The son of the well-known banker John Hennings Nix, Charles attended Eton College before going to Trinity College, Cambridge. He was in the Eton shooting eight 1890-91. Nix was commissioned into the Royal Sussex Regiment in 1891 and served with the second Volunteer Battalion until he retired with the rank of major in 1908, the same year that he won a silver medal at the London Olympics in the running target, single shot, team competition. At the outbreak of World War II he returned to service on the staff of his old Regiment and was also a small arms inspector at Woolwich. He was subsequently awarded the OBE.
Following the death of their father in 1899, Nix and his bother shared their father’s fortune, which was equivalent to more the £7 million in 2021 terms. Nix’s brother John died in 1927 and Charles inherited the family estate at Tilgate, Sussex. He sold it in 1939 shortly before the outbreak of World War II, when he divided the estate into 74 lots and put it up for sale at auction. The lakes on the estate were bought by world water speed record pioneer Sir Malcolm Campbell, and he used them for trials for his boat Bluebird.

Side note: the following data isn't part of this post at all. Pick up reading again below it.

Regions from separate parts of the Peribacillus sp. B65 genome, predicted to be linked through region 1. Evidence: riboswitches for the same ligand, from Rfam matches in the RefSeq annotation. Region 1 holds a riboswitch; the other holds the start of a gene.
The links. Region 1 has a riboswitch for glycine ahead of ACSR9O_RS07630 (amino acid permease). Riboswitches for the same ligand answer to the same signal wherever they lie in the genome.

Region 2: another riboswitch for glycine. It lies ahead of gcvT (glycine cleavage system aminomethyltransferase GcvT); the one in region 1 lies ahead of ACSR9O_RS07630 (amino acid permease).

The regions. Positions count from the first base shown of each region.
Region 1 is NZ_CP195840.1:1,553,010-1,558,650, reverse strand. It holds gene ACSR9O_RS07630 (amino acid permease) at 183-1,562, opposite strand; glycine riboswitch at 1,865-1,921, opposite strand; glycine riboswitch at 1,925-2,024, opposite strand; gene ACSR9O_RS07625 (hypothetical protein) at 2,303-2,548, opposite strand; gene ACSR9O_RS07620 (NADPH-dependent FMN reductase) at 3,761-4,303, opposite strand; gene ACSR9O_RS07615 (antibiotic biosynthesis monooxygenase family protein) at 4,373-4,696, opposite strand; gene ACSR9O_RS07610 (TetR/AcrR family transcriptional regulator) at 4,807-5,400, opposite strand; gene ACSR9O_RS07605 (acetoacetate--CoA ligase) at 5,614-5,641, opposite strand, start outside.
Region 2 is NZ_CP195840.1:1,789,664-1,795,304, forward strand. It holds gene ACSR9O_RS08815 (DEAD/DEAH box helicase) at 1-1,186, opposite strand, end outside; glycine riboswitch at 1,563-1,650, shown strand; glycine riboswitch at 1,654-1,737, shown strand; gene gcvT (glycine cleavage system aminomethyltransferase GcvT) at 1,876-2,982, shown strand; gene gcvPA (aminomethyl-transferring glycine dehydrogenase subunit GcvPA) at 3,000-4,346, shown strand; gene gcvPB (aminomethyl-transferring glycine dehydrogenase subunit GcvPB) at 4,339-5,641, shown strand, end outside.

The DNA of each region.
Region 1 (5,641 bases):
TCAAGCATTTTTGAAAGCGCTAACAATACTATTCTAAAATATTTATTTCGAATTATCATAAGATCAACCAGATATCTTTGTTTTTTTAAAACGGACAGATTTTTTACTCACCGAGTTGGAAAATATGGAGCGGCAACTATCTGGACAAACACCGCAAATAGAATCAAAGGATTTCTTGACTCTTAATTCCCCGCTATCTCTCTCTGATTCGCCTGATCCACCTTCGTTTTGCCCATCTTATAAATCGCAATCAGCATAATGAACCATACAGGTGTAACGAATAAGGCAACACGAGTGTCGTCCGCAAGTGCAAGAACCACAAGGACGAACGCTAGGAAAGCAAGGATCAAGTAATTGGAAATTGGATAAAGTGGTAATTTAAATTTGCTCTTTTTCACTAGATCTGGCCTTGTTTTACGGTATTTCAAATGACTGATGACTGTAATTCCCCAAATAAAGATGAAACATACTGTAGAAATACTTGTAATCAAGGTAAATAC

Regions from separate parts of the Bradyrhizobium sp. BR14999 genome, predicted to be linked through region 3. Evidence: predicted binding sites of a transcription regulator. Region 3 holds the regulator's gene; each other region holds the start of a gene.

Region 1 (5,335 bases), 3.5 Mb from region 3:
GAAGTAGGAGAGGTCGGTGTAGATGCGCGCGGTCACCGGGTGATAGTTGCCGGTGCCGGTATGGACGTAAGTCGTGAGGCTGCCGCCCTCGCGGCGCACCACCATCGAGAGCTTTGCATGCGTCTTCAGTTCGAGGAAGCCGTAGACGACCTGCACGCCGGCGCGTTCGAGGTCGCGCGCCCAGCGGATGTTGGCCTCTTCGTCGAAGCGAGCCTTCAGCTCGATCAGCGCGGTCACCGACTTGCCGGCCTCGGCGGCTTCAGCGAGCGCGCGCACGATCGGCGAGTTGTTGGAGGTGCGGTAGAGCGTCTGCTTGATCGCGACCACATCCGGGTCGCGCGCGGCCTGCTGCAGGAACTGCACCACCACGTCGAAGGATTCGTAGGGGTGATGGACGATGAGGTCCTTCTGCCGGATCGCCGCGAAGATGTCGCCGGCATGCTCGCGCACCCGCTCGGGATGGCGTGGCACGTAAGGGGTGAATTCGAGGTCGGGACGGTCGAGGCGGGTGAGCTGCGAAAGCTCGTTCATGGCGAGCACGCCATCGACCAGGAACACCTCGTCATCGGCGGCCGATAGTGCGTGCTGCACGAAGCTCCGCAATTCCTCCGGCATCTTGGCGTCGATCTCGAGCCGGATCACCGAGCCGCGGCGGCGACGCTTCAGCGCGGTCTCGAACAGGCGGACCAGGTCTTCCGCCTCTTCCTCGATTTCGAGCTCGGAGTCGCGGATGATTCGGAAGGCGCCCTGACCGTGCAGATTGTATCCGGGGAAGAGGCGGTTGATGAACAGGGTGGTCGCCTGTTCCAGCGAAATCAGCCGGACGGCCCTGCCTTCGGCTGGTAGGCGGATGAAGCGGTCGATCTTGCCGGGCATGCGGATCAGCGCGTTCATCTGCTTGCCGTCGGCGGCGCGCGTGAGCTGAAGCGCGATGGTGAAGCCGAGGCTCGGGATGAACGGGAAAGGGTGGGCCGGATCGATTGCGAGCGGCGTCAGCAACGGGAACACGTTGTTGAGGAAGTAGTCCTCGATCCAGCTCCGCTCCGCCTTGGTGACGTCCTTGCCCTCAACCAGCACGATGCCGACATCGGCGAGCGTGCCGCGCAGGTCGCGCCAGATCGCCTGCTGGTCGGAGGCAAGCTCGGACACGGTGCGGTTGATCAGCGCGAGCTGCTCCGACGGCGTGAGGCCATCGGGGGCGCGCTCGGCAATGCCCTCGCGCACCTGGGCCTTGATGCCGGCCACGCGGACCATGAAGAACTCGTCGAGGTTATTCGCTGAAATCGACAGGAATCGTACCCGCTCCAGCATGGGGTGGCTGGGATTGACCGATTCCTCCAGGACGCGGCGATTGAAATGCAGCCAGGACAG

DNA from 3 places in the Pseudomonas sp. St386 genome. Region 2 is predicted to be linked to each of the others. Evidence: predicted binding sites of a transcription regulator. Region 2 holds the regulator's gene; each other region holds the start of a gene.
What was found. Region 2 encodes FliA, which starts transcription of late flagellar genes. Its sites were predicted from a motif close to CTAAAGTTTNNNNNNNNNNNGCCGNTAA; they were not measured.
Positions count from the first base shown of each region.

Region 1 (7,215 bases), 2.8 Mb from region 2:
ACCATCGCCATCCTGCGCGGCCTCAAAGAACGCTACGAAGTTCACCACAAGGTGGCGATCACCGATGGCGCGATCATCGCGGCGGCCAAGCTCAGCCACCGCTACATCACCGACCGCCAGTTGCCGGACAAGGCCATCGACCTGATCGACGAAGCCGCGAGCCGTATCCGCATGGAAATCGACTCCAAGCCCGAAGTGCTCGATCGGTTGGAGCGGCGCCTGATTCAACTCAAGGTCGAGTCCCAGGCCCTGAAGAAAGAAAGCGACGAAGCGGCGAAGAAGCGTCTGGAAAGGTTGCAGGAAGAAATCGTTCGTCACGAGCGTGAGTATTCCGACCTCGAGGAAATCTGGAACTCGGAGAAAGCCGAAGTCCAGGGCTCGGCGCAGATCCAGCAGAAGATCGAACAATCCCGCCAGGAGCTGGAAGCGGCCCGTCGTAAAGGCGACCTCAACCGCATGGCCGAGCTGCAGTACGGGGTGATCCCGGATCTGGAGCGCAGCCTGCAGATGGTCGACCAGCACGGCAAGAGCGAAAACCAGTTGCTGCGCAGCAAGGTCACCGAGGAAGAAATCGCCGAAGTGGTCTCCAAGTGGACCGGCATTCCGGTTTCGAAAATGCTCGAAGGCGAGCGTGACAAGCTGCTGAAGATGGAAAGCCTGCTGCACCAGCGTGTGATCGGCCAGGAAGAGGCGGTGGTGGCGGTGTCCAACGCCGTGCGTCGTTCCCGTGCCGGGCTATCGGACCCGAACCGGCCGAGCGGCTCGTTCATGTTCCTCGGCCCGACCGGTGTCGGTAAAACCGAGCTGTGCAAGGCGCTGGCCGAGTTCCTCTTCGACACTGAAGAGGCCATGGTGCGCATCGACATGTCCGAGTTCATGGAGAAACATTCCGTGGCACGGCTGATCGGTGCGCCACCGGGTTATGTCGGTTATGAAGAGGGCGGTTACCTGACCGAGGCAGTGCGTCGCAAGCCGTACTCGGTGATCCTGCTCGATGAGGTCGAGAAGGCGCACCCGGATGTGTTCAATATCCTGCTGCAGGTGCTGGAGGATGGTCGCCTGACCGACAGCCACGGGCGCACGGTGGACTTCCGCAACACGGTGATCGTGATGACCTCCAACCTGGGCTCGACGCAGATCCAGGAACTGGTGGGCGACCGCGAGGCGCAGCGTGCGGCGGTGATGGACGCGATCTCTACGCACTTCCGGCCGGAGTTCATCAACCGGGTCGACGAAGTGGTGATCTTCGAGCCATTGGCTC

A forestry expert, and prior to selling it, Nix maintained the estate at Tilgate and was a well-known breeder of Jersey cattle. He was also a leading authority on fruit, especially apples and pears, and was for some years on the fruit committee of the Royal Horticultural Society. Nix was also a keen fisherman.
|Discipline (Sport) / Event
|NOC / Team
|1908 Summer Olympics
|Running Target, Single Shot, Men (Olympic)
|Running Target, Single Shot, Team, Men (Olympic)
|Running Target, Double Shot, Men (Olympic)